Microsoft recruits OpenID evangelist
So not Hailstorm
Microsoft has recruited an open-systems digital-identity expert to help give users of Windows services a flexible system of identity and single sign-on.
Dick Hardt, co-author of the OpenID 2.0 specification and co-founder of the OpenID Foundation, is joining Microsoft as a partner architect working on consumer, enterprise, and government identity problems.
Hardt is also founder and chief executive of Sxip Identity, producer of Sxipper, a free Firefox plug-in for secure single-sign on to different web sites using OpenID, which employs open protocols to authenticate the user through the URL without a centralized system of identity management
Hardt tried to have Microsoft and Google buy Sxip Identity a year ago, but they passed. Sxip Identity is now being wound up, but it seems that there are plans to have Sxipper live on - the plan is to find funding for it in 2009.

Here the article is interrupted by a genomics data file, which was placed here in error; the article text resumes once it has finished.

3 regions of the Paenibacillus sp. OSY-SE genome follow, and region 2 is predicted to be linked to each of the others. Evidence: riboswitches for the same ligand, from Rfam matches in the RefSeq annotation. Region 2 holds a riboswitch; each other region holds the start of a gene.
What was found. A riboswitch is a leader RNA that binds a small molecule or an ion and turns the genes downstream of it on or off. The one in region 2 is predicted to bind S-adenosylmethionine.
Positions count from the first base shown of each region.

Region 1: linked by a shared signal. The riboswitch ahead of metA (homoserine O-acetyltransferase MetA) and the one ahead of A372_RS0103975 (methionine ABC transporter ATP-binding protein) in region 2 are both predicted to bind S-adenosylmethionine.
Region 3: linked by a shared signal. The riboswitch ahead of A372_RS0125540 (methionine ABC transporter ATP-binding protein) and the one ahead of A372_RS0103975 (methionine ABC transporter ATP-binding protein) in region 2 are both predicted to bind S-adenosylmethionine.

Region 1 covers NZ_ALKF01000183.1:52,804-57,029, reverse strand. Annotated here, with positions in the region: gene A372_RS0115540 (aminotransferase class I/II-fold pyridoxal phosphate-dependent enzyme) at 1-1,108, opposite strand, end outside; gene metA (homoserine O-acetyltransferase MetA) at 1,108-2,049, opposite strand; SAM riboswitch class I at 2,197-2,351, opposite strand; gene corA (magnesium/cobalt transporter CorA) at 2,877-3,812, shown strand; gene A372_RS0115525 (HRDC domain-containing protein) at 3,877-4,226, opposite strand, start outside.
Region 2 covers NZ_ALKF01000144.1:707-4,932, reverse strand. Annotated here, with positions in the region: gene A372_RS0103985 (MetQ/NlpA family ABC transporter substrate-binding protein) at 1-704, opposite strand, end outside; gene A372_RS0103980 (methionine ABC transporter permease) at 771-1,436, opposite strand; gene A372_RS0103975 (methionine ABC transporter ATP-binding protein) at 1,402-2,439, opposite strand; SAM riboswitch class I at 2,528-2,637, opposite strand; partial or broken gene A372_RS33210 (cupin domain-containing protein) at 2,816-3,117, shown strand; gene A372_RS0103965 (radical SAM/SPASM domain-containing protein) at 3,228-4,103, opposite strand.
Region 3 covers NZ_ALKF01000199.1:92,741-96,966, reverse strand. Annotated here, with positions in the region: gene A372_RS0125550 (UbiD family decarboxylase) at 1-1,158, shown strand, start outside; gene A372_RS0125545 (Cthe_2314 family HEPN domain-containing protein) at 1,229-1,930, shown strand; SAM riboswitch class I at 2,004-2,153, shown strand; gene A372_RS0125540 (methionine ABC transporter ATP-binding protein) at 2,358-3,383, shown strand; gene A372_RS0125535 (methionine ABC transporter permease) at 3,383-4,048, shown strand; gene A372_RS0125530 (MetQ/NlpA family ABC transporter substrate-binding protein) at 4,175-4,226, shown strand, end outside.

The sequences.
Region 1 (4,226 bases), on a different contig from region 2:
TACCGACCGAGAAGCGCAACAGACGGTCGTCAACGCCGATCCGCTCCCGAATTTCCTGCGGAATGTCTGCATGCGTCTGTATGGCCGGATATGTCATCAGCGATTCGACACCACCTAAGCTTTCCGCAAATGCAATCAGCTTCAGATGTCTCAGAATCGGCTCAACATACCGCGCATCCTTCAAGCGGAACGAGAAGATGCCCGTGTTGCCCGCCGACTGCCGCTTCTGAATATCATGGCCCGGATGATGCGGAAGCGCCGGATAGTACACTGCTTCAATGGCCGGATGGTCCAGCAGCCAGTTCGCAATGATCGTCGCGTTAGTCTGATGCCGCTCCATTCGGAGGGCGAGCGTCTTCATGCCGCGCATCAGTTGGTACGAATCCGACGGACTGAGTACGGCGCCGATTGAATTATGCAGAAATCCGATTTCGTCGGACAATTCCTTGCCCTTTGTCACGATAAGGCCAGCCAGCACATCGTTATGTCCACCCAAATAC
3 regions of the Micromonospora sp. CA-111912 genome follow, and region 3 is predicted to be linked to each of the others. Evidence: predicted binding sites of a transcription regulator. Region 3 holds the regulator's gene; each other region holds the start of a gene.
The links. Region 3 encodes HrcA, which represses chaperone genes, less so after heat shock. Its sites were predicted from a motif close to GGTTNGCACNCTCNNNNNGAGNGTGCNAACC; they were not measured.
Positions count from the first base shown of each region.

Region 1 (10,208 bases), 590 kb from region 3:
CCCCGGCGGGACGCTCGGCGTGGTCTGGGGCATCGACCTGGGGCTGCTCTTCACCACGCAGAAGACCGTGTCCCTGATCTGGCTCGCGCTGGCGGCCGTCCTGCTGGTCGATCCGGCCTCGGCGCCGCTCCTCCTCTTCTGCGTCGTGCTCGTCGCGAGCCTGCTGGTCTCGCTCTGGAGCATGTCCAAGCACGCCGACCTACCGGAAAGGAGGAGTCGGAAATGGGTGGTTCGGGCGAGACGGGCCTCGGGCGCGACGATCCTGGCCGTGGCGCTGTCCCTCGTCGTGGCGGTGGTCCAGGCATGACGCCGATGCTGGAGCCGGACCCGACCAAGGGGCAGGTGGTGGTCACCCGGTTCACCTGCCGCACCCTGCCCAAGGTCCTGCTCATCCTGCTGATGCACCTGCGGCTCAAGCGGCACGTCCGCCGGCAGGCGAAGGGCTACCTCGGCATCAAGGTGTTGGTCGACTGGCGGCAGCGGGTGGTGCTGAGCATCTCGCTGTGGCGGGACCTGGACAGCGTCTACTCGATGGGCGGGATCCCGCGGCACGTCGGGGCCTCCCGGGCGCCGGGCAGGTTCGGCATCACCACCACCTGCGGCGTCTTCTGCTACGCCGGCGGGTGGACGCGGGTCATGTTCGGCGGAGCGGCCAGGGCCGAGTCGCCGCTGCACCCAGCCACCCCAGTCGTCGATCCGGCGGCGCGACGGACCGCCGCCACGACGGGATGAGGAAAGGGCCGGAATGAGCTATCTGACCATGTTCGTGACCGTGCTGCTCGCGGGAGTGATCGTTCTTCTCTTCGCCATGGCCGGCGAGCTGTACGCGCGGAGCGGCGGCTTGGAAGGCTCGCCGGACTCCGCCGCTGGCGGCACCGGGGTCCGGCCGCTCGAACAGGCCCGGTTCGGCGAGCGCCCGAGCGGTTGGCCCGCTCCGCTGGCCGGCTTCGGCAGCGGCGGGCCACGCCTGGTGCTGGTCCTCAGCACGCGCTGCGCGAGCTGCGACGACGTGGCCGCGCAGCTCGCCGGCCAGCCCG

Hardt blogged about his appointment: "This is an opportunity to work on the identity problems I have been toiling over for the last six years, but now with massive resources."
Microsoft said in February 2007 that it would support OpenID through interoperability between its own CardSpace client-side identity management system.
Significantly, Microsoft's chief architect of identity Kim Cameron was named in that announcement along with Hardt and representatives from VeriSign and OpenID vendor JanRain. Cameron is leading CardSpace and Microsoft's Geneva server, which entered beta last month. Geneva is regarded as Microsoft's attempt to do Hailstorm "right" - Hailstorm was Microsoft's aborted plan to make Hotmail's Passport the center of web identity and sign in.
Before OpenID and Sxip Identity, Hardt founded and led ActiveState as chief executive. ActiveState specialized in Perl and Python on Windows.®
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